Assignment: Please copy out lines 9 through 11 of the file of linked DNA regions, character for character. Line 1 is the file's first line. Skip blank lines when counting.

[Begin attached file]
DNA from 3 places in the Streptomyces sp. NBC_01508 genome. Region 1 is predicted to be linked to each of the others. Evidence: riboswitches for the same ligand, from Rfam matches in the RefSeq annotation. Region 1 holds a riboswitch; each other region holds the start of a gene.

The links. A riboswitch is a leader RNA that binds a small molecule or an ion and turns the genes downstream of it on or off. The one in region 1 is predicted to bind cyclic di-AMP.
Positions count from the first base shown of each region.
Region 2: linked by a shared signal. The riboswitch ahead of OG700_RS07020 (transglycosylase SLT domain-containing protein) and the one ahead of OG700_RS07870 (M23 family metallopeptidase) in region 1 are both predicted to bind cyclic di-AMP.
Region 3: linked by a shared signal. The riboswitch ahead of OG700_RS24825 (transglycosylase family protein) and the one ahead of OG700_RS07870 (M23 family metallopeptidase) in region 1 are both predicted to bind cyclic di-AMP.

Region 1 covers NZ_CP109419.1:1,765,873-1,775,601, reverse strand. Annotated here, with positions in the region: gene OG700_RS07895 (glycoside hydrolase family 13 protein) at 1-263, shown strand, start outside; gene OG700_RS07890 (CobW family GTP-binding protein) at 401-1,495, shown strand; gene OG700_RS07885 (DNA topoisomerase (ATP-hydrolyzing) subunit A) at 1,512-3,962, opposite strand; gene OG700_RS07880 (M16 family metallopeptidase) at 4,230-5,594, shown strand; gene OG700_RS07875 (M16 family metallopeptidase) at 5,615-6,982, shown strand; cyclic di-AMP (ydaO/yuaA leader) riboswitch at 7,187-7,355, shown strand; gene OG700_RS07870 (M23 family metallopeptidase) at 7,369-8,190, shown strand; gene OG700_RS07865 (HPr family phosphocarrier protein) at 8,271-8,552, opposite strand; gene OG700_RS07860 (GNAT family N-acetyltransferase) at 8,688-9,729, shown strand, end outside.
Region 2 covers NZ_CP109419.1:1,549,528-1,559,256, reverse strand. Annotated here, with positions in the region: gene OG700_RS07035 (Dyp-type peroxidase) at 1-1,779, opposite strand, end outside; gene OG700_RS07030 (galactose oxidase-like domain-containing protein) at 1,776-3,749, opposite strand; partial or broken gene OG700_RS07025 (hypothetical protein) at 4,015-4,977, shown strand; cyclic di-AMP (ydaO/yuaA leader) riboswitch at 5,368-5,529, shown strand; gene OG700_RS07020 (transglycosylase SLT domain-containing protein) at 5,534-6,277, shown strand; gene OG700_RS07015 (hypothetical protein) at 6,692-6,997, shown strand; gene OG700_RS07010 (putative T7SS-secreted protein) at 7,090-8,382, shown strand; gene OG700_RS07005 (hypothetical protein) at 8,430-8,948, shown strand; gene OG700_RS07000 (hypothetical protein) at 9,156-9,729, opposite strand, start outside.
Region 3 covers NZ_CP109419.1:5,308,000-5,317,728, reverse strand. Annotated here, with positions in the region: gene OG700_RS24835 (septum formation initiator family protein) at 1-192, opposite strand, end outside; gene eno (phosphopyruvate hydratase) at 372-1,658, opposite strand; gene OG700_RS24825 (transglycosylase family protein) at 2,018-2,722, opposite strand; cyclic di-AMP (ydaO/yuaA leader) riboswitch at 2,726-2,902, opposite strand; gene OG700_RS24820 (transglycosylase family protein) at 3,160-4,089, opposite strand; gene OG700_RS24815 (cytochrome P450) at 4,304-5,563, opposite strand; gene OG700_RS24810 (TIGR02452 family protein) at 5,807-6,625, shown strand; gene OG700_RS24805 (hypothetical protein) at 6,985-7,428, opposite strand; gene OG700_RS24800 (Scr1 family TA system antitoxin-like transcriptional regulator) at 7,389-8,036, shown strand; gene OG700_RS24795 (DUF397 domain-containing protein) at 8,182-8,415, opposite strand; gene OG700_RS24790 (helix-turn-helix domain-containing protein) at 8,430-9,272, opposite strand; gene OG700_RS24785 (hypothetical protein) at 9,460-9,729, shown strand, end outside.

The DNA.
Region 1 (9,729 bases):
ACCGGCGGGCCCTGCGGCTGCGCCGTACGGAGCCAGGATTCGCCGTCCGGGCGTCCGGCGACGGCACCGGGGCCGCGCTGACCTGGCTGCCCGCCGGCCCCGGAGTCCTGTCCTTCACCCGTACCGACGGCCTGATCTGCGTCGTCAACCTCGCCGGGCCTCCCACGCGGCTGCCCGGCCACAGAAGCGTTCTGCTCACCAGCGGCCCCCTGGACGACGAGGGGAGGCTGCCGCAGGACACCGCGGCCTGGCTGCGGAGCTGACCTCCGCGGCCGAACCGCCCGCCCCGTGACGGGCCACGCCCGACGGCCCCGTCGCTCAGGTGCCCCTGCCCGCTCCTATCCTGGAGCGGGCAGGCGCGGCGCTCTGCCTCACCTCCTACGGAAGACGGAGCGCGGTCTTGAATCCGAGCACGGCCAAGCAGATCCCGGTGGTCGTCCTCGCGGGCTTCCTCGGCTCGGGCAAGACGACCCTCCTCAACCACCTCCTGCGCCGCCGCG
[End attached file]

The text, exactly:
The DNA.
Region 1 (9,729 bases):
ACCGGCGGGCCCTGCGGCTGCGCCGTACGGAGCCAGGATTCGCCGTCCGGGCGTCCGGCGACGGCACCGGGGCCGCGCTGACCTGGCTGCCCGCCGGCCCCGGAGTCCTGTCCTTCACCCGTACCGACGGCCTGATCTGCGTCGTCAACCTCGCCGGGCCTCCCACGCGGCTGCCCGGCCACAGAAGCGTTCTGCTCACCAGCGGCCCCCTGGACGACGAGGGGAGGCTGCCGCAGGACACCGCGGCCTGGCTGCGGAGCTGACCTCCGCGGCCGAACCGCCCGCCCCGTGACGGGCCACGCCCGACGGCCCCGTCGCTCAGGTGCCCCTGCCCGCTCCTATCCTGGAGCGGGCAGGCGCGGCGCTCTGCCTCACCTCCTACGGAAGACGGAGCGCGGTCTTGAATCCGAGCACGGCCAAGCAGATCCCGGTGGTCGTCCTCGCGGGCTTCCTCGGCTCGGGCAAGACGACCCTCCTCAACCACCTCCTGCGCCGCCGCG